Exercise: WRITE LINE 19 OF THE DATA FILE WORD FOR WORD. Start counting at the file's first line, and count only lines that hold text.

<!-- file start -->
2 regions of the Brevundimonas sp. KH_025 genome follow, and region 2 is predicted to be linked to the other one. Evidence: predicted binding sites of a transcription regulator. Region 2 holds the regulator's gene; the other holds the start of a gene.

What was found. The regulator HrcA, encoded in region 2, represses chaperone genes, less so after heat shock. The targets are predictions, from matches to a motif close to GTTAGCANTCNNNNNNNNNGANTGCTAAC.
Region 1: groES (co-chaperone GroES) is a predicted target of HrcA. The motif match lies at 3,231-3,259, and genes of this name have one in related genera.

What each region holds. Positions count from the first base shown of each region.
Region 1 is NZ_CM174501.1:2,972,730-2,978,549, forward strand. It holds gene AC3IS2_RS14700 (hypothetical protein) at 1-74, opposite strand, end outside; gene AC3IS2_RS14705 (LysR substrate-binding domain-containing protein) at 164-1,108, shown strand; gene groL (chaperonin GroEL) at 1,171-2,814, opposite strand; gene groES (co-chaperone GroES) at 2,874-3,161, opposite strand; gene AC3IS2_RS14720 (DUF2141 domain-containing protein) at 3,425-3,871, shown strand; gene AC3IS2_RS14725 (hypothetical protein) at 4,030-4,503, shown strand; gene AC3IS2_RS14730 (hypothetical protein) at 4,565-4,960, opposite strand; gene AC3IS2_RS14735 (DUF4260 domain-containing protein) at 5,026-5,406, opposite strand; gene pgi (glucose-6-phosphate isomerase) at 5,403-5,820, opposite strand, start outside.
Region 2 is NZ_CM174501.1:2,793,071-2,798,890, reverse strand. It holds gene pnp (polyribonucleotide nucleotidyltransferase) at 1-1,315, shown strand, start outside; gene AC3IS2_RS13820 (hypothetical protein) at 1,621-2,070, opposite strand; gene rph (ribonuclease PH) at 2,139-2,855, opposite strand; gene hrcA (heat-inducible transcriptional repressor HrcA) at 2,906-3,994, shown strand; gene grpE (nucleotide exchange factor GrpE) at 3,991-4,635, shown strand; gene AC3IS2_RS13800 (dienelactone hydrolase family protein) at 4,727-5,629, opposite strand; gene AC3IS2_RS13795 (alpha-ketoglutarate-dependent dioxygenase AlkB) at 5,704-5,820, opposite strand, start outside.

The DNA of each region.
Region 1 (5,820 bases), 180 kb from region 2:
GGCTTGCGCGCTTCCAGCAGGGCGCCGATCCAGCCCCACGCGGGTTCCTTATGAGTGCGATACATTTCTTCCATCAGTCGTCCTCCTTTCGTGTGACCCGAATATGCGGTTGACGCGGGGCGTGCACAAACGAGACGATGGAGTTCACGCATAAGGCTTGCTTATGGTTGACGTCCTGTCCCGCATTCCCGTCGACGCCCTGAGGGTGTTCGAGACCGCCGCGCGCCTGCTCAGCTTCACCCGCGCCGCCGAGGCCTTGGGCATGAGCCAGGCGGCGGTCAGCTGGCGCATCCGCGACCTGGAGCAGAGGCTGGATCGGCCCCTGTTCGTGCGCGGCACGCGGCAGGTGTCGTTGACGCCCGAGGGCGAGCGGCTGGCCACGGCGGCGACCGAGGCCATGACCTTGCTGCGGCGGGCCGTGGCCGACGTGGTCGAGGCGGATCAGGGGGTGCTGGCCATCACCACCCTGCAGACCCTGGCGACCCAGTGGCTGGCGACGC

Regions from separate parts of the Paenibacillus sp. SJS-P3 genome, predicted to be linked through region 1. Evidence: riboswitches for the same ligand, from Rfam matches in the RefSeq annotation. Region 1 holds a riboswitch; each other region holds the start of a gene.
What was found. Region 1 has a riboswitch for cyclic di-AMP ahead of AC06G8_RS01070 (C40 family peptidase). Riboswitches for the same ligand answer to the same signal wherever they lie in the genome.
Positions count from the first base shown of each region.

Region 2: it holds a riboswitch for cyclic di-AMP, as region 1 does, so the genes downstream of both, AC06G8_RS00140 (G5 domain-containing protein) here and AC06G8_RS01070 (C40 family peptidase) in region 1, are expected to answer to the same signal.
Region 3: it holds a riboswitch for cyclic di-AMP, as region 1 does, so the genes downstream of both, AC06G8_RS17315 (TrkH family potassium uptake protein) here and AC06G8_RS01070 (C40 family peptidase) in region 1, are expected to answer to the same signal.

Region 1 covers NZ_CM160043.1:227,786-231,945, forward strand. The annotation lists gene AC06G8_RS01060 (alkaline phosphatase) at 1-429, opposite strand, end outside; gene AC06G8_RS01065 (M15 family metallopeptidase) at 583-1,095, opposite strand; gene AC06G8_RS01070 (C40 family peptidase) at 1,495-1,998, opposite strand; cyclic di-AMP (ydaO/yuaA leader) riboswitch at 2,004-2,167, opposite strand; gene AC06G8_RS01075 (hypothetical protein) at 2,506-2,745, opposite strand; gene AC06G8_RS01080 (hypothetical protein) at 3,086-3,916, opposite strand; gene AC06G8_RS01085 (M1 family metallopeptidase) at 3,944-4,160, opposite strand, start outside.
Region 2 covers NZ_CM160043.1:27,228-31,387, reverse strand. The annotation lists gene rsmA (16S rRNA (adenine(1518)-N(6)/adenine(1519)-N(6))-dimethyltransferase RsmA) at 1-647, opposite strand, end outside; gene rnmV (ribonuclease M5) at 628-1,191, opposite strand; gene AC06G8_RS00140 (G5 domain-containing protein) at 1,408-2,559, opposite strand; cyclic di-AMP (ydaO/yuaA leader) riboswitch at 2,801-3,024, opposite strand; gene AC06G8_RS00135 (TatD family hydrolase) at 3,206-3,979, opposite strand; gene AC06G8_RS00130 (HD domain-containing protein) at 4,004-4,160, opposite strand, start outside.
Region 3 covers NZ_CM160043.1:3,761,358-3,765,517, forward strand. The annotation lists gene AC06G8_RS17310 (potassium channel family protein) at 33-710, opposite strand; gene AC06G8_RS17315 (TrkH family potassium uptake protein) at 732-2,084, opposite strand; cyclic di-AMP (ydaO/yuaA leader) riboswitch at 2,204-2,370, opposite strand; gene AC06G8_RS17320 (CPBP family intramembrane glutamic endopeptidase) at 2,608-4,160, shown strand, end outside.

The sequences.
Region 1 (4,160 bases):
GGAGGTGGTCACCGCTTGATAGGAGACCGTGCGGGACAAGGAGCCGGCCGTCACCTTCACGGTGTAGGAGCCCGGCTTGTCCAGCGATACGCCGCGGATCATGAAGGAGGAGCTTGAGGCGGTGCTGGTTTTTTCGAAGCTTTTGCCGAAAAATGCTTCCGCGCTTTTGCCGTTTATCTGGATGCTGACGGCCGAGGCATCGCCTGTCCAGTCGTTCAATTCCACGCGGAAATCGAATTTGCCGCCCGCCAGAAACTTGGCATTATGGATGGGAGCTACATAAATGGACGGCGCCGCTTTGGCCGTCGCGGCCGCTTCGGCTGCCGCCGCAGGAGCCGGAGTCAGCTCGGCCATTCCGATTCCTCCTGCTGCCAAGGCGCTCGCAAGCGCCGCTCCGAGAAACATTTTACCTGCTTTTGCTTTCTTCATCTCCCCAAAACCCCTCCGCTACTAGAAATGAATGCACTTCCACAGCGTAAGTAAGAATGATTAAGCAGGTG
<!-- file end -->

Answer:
Region 1 (4,160 bases):